Nowadays with so many engine options available, it’s no wonder so many are left bewildered when faced with a new car purchase.
As more fuel options have entered the market, the choice on which to run long-term has become even more tricky. Today, some of the most common alternatives to petrol engines are hybrid, LPG, diesel and pure-electric. Adding in the fact that each option has numerous pros and cons makes for a confusing buying experience.
For the purpose of this article, the big debate sits between hybrid engines that combine fuel and electric boost, or fuel-sipping diesels.
Let’s take a look at how they compare…
Sales of diesel engines are generally down across the new car market in Australia. Especially considering the huge dual-cab ute market that almost exclusively uses diesel powertrains, diesel passenger cars are becoming rarer and rarer as advancements in petrol efficiency continue and bans on diesels come down across the globe.
However, diesel is particularly fuel-effective for larger SUVs used for towing or longer road trips. On the downside, even filtered diesel creates noxious emissions, and the production of diesel from crude oil creates significantly higher nitrous oxide (NO) emissions than petrol.
In Australia, a hybrid engine means the combination of either electric and petrol engines, or electric and diesel engines.
The hybrid’s electricity can come from a power point (known as a plug-in hybrid), but it can also be made entirely on-board using the conventional combustion engine as a generator. Both types of hybrid also use the braking motion in a car – called regenerative braking – to recharge the battery as you drive. The generated electricity powers the car at low speeds, sometimes assists with acceleration, and runs functions like lights and air conditioning.
The Toyota Prius has been the most popular hybrid in Australia for 14 years, but other manufacturers including Mitsubishi, Mercedes, Honda and Porsche now sell hybrids. When a car becomes available in petrol, diesel and hybrid variants, the diesel is usually several thousand dollars more than the petrol and the hybrid is more again. Maintenance costs for both engine types are also a fraction higher than petrol engines, but the real difference is in the fuel running costs.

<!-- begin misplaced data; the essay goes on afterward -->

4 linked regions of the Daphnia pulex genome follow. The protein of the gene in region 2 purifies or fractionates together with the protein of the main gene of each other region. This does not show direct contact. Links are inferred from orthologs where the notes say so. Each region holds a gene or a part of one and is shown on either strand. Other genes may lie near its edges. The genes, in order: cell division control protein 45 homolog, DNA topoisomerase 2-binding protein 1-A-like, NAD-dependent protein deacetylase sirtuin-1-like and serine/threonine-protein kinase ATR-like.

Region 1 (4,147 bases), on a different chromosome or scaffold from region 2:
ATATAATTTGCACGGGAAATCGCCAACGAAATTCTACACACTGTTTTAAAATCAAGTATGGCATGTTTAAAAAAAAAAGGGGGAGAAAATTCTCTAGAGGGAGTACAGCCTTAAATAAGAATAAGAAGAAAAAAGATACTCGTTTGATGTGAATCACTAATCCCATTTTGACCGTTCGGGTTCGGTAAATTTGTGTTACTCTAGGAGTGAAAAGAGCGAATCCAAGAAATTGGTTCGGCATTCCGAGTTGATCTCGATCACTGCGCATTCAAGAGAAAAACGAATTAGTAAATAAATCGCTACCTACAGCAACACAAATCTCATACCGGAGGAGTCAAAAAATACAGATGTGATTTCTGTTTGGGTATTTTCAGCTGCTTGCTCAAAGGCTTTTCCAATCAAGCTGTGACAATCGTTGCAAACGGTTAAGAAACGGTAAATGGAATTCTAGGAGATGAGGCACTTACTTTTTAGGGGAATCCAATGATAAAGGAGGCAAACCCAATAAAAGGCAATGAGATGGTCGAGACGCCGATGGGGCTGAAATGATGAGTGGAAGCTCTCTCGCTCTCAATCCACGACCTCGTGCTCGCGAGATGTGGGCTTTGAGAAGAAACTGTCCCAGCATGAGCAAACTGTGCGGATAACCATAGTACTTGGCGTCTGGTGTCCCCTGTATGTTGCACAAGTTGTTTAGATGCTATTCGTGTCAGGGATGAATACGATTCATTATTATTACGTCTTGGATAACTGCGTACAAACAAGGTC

Let’s talk average cents per kilometre (c/km) for fuel. The Mazda CX-5 SUV averages 11.39c/km using petrol, yet drops to 9.13c/km using diesel. The petrol Mitsubishi Outlander SUV clocks 11.54c/km, but the plug-in hybrid petrol-electric Outlander averages 6.86c/km. That’s a five-seat, medium-sized SUV chewing less fuel than some smaller cars and even less again if you plug the Outlander into solar panels.
The major downside of diesel fuel is the environmental ramifications. If you want to steer entirely clear of diesel and still enjoy terrific fuel savings then a petrol-electric hybrid does the trick. Unless you’re really into accelerating quickly, it’s probably a better choice overall.
There’s plenty of options out there, you just need to do your research and check the figures. Save the environment, save your pockets or both… either way, hybrids are going to become more and more common in the market so keep a look out.
How are you finding our new site design? Tell us in the comments below or send us your thoughts at email@example.com.
New electric vehicles coming to Australia in 2021
The EV revolution is gaining strength in Australia, which means greater diversity and choices
Boot sizes of Australia’s favourite SUVs
Not all SUVs are created equal when it comes to the cargo department
Hands-on: Mercedes-Benz Driving Events review
Whether you want to thrash an AMG GT R around a track or learn more about the safety features of your new Mercedes-Benz, this experience could be for you